My grandmother Tereza Hacker and my mother Suzana Hacker, 2 months old. The photo was made in Senta in 1915.
Tereza was born in 1885 in Senta to Moric and Sirina Bergel. She came from a considerably well-off Senta Jewish family. Her father, Moric Bergel, was a wheat trader in Senta who had his own mill and bakery. At the time there were laws forbidding Jews from owning land so he did not own any wheat fields. They say that he was "poziv na pogrom", "invited to the pogrom" because he had such a Jewish face. He was known to be very witty, constantly pulling practical jokes.
My grandmother was married to Kalman Hacker who worked as a professor of Greek and Latin in a Senta gymnasium. Tereza was much less observant than her husband and was further removed from the customs and practices of Judaism. Although she observed these practices at home, when traveling she would often not adhere to them. She traveled a great deal, most of the time on her own. Rarely, did she travel with her husband, my grandfather, who preferred to stay at home.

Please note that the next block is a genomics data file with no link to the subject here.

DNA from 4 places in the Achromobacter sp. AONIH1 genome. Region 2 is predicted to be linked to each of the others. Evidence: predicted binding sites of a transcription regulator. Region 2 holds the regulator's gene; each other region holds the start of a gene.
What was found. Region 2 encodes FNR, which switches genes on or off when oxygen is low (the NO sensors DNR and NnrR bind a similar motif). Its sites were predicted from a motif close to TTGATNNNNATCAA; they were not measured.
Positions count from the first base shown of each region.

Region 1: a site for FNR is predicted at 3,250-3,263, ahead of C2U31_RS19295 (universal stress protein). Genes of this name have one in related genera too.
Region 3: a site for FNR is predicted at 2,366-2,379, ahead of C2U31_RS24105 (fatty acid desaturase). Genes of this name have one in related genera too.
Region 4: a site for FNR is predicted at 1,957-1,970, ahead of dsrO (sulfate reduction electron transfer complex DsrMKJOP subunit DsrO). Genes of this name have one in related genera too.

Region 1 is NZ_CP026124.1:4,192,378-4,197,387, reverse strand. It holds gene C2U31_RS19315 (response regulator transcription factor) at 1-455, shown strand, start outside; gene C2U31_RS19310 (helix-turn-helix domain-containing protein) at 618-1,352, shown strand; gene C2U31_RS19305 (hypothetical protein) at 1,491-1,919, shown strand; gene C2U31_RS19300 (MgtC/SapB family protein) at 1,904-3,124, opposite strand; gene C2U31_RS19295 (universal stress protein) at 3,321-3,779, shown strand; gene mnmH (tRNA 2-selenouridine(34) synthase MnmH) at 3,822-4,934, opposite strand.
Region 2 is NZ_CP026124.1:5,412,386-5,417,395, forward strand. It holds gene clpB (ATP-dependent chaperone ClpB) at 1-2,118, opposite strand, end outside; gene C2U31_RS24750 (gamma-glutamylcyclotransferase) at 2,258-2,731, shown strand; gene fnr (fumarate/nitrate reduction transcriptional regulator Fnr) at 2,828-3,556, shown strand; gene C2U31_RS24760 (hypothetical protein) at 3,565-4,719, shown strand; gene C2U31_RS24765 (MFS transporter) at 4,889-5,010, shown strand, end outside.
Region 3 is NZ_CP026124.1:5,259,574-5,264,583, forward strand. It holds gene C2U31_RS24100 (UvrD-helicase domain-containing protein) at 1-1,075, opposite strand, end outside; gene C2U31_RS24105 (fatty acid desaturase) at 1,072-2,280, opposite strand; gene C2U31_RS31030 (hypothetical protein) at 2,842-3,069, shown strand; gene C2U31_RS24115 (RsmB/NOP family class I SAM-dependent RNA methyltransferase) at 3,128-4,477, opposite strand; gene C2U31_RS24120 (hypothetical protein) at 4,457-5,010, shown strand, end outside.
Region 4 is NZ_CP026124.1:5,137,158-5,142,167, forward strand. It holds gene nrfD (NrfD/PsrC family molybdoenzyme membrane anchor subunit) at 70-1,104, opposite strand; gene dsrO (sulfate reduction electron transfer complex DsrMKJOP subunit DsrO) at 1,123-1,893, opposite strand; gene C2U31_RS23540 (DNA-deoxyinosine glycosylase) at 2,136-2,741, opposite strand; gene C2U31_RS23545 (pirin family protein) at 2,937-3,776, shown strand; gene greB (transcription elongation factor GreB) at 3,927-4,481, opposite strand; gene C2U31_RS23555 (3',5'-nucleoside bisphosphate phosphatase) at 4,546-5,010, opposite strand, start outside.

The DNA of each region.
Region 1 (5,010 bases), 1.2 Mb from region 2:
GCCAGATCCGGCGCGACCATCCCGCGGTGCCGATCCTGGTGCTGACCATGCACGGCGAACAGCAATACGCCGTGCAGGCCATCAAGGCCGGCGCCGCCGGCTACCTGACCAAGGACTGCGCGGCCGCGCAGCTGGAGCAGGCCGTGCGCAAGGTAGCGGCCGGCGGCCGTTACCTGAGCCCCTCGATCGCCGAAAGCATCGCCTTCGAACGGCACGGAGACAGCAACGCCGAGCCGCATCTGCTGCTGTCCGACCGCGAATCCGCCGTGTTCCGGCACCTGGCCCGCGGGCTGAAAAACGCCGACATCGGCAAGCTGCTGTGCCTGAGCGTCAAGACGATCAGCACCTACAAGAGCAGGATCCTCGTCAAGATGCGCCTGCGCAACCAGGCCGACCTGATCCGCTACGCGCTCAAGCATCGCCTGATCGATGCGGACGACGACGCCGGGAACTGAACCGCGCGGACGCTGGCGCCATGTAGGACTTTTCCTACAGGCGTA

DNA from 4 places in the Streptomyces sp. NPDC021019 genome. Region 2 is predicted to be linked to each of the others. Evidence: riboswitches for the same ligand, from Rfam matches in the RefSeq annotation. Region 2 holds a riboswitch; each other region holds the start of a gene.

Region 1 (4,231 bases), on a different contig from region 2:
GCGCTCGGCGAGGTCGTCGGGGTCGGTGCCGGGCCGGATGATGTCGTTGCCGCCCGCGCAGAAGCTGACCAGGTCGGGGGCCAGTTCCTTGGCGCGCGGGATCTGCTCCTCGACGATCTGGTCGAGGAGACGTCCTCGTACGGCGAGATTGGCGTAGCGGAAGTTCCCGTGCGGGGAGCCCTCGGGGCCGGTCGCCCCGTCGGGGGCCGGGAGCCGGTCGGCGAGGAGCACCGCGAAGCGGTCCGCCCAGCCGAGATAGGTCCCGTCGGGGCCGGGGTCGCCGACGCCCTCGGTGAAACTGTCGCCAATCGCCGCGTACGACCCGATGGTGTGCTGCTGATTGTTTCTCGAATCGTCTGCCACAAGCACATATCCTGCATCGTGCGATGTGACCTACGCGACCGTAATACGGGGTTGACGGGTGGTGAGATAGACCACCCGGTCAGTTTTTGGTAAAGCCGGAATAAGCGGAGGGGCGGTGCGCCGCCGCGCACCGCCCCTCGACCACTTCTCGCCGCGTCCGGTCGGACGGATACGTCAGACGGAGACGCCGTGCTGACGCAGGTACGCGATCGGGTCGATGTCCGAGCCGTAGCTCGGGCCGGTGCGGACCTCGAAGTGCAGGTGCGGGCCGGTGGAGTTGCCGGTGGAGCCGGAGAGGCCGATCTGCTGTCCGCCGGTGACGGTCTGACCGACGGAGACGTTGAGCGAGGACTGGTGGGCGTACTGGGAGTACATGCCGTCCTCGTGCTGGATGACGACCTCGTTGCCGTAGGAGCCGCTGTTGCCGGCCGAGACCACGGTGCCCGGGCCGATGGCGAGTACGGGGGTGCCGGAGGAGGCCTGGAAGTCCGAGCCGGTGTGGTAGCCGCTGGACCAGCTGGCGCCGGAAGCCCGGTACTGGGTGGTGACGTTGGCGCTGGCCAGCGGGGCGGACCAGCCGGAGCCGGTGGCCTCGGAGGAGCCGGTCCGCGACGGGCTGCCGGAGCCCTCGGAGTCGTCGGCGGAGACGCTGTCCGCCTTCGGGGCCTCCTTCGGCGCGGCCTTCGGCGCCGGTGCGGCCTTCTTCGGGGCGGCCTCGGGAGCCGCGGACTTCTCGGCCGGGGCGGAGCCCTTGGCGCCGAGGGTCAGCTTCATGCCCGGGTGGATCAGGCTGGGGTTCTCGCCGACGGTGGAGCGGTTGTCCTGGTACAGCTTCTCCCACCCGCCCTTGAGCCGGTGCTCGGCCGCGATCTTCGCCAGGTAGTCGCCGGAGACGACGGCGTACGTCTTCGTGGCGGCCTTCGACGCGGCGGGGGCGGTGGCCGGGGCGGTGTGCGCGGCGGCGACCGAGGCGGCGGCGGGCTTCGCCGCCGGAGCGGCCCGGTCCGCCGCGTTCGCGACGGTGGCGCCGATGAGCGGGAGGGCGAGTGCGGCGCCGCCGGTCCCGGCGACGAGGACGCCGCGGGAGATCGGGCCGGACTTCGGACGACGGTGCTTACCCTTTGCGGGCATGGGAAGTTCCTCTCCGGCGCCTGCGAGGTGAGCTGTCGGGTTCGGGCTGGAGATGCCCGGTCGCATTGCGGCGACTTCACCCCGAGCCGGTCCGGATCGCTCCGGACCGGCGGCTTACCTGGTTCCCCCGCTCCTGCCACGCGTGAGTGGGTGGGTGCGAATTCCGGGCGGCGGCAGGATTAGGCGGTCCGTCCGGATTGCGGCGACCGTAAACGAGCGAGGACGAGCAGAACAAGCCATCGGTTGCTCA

My mother was born in Senta on February 25, 1915 and raised there. She studied at the secular gymnasium in Subotica. In 1932, at the age of 17, she married Dusan Necak, a Serbian officer in the Royal Yugoslav Army who was stationed in Subotica. They were married in Prilep [Macedonia] in a Serbian Orthodox church. At the time of the marriage my mother changed her name to Dusanka Necak. She was not religious and did not observe any Jewish holidays or practices nor did she observe the Serbian Orthodox practices. They had two children, my sister Marina and me. As father was an officer in the army we moved around a lot during the pre-war years but regardless of where we were most of our friends were people from the Jewish community in that town. When I was born we were living in Novi Sad, and by the time the war started father was already permanently stationed and working in Belgrade.